In 2011, the funding industry and market have captured higher ground on the conference circuit. Many organisers (again, including this publication) have either hosted, or are preparing to host, major conferences on various aspects of the industry.

Major law firms and lawyers have been affirmatively acting in funded cases, or have made known their openness to do so. Known names include Simpson Thacher, Fulbright & Jaworski, Cleary Gottlieb, Patton Boggs, White & Case, Freshfields, Herbert Smith, Mishcon, Cadwalder and Addleshaw Goddard.

Last, but far from least, the UK Code on Third Party Funding must be mentioned. It was launched after about three years of work, on November 23, 2011. While sparking both enthusiastic praise and heated criticism, it must be considered a serious step forward in the funding industry and market.

While the above factors have contributed heavily to the remarkable industry transformation that 2011 witnessed, a parallel force has been afoot acting as a partner to these factors. That was the economic and commercial catastrophe the globe has experienced. The tidal wave of financial setbacks faced by so many claimants has led to more seeking funding, doing so with greater frequency, and for higher amounts.

A less direct but no less important impact stems from the transformation in the legal profession caused by the economic turmoil. Law firms have lost business, while clients are on the warpath to reduce and manage fees and other costs. Lawyers are for the most part on the lookout for alternative ways to finance their practice and to be more efficient, and alternative fee structures, including funding, are hot topics.

Similarly, businesses and financial institutions are searching for ways to ease the stress. Funders can and do help here – they not only support good claims, but can also advance capital for business needs, based on the collateral of the claim.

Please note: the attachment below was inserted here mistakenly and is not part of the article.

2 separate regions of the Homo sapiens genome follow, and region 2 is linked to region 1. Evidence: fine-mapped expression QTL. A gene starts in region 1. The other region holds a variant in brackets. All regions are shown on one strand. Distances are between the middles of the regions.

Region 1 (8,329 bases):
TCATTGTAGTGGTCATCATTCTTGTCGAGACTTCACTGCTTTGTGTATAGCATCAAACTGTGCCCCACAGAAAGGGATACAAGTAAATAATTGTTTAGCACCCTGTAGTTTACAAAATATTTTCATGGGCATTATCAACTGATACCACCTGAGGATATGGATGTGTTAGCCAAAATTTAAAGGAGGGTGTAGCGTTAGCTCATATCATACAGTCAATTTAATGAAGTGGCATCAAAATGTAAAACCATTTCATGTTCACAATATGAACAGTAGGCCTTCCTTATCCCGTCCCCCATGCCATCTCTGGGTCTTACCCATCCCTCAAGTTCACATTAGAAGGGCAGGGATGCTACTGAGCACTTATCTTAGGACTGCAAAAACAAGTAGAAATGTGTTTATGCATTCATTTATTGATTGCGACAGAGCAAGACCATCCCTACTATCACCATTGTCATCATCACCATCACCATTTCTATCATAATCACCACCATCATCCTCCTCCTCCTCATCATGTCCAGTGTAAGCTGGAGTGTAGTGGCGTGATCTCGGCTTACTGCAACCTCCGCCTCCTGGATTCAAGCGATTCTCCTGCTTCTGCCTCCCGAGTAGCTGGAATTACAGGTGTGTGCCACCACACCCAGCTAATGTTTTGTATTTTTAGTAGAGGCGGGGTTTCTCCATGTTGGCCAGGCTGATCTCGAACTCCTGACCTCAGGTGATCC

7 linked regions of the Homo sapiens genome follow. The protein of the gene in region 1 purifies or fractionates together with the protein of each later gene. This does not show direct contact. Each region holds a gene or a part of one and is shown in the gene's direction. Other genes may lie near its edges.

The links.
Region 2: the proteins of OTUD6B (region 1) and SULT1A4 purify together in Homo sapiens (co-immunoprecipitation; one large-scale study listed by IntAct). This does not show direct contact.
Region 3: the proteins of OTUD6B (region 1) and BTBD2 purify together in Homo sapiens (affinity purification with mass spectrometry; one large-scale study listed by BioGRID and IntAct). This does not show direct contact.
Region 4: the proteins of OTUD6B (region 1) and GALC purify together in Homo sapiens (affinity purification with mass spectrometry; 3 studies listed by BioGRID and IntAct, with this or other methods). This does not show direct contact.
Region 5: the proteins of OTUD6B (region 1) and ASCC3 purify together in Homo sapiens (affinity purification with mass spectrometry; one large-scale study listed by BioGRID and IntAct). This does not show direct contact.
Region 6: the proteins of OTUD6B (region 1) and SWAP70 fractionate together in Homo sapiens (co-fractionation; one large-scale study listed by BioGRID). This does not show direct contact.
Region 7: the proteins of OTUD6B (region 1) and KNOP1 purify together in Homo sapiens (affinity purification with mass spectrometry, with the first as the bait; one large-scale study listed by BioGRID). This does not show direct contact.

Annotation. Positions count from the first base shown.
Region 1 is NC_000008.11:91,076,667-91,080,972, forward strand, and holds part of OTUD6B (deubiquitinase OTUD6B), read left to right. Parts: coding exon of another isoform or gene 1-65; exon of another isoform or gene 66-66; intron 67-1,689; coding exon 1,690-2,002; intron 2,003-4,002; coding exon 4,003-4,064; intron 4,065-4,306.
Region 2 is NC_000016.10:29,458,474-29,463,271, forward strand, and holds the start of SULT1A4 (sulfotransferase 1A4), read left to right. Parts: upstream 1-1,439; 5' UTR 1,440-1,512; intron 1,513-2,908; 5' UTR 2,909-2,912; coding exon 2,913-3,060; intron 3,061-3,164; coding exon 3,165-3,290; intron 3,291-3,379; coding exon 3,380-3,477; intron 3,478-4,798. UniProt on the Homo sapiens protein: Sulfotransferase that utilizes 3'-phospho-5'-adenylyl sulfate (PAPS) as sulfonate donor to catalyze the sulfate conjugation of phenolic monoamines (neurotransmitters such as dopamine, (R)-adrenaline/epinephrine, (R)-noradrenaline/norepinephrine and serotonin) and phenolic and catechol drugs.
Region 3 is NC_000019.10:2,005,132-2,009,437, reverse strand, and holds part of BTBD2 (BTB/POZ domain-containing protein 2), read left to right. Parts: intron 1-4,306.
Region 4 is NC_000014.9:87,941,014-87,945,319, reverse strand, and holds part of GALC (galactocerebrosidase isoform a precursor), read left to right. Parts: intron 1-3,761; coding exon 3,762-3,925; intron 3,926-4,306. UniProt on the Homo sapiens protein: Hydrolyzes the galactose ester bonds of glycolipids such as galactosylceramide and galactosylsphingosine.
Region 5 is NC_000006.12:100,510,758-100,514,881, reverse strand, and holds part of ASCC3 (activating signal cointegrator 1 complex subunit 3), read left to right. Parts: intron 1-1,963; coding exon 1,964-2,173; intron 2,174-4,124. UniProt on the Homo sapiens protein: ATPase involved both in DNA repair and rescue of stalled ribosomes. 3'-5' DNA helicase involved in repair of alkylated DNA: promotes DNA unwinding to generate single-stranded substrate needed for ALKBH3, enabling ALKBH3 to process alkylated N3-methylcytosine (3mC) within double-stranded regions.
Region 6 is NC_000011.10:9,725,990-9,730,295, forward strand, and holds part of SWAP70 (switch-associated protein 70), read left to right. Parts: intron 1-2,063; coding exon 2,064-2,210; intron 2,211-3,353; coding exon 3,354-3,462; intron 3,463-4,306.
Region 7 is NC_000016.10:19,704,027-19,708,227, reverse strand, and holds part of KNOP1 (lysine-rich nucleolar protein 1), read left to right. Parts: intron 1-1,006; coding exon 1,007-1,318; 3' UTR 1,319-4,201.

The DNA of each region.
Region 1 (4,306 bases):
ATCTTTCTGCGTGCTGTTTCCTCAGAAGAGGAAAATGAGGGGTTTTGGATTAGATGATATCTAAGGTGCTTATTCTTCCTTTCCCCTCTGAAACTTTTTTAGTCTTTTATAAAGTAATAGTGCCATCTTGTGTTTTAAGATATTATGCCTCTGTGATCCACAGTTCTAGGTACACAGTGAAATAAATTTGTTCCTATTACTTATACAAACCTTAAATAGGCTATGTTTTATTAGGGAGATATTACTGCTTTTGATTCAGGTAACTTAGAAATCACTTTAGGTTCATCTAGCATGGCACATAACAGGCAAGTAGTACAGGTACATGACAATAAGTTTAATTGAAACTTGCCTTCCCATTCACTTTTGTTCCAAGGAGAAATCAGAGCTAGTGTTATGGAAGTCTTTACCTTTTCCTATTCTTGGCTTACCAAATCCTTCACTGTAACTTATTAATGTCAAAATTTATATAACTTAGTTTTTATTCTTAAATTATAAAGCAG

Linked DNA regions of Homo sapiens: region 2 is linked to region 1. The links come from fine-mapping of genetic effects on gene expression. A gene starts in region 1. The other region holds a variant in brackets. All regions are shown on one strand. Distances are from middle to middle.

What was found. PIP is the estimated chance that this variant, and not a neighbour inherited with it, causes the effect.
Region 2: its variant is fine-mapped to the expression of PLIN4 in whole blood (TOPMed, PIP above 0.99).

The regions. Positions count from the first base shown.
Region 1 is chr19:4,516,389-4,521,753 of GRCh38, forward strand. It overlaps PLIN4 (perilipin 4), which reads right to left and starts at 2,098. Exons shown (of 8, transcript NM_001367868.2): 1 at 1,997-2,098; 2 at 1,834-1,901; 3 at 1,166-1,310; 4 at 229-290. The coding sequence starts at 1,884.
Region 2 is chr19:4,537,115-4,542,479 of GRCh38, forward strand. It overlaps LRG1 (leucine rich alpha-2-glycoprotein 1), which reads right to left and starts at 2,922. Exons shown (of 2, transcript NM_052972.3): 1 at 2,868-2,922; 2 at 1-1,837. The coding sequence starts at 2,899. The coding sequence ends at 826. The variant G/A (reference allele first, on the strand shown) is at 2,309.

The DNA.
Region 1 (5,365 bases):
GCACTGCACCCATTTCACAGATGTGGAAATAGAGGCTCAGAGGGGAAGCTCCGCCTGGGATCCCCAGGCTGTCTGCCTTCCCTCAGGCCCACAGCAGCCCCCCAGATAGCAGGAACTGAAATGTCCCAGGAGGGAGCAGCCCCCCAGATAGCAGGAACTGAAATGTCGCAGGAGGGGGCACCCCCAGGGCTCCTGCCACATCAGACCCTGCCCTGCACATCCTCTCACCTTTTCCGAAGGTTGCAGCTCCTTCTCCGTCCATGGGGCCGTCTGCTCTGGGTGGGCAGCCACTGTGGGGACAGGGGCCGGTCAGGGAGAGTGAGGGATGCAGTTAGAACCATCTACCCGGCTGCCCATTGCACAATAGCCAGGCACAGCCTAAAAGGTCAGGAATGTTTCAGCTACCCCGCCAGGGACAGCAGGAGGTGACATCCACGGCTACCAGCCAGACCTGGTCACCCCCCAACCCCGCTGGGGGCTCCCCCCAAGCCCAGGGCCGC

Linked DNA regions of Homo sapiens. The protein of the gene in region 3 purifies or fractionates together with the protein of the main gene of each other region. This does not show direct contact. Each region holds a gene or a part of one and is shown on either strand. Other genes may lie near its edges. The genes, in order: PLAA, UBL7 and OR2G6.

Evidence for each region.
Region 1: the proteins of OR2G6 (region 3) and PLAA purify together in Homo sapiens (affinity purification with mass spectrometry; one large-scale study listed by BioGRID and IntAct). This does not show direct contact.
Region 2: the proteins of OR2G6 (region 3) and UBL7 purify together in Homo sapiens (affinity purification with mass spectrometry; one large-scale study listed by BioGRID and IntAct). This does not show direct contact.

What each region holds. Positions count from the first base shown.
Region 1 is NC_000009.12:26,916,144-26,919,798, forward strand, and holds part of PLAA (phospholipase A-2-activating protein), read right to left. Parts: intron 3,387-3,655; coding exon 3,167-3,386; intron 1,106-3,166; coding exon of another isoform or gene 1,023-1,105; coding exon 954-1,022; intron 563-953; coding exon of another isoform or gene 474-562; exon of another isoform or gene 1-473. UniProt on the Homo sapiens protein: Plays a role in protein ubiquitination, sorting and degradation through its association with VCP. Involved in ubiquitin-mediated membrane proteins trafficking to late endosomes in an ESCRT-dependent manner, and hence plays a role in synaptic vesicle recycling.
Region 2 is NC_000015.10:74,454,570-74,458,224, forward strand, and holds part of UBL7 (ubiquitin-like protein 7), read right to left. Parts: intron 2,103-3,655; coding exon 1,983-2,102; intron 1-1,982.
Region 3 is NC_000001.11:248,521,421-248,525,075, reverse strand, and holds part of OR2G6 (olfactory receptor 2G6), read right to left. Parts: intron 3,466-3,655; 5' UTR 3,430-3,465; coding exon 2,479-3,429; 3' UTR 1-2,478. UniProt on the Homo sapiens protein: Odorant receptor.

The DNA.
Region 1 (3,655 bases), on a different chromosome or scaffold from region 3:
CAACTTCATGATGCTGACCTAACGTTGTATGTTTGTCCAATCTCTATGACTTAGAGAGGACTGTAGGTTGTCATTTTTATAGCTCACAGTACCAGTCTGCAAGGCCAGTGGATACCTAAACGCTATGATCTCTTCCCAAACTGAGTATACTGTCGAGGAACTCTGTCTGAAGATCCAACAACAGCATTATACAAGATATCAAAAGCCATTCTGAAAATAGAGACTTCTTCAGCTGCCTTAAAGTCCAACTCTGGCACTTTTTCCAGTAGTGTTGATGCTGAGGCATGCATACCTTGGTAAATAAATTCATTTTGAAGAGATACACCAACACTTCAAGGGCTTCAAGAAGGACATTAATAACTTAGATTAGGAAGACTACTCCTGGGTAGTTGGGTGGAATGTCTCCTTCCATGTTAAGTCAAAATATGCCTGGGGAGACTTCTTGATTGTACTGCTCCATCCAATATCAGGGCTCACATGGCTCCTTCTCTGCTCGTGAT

Beyond these developments in discrete disciplines, there is an integrated impact unfolding because the disciplines themselves are becoming intertwined and interdependent. Law firms and businesses and finance entities are forming alliances to provide more cost effective and efficient services, but also more integrated services. This breaking down of walls is an important and productive development. A trend exists that sees no turning back. This trend supports another trend of turning to funding to assist in making costs lower and more efficient, and enhancing value.

In a related development, and under legislation just coming into effect in the UK, Alternative Business Structures are being created where businesses can invest in law firms, and law firms can combine with non-law firms (under defined conditions). This process of integration and the development of new synergies is part and parcel of the overall process of change in the way the world operates. Although this phenomenon is too new to measure in the UK, and is being resisted on various grounds in the US and other places, it still reflects the importance of combining practices, ideas and economies. It is evidence that the operations of some funders, who also combine various disciplines, are moving in such a direction that not only make a contribution today, but also define a path to the future.

The funding market and industry have, therefore, a good deal to be optimistic about. There however remains much to be done and demonstrated to achieve the desired results. Now is not the time to celebrate, but rather for proponents to roll up their sleeves and work even harder.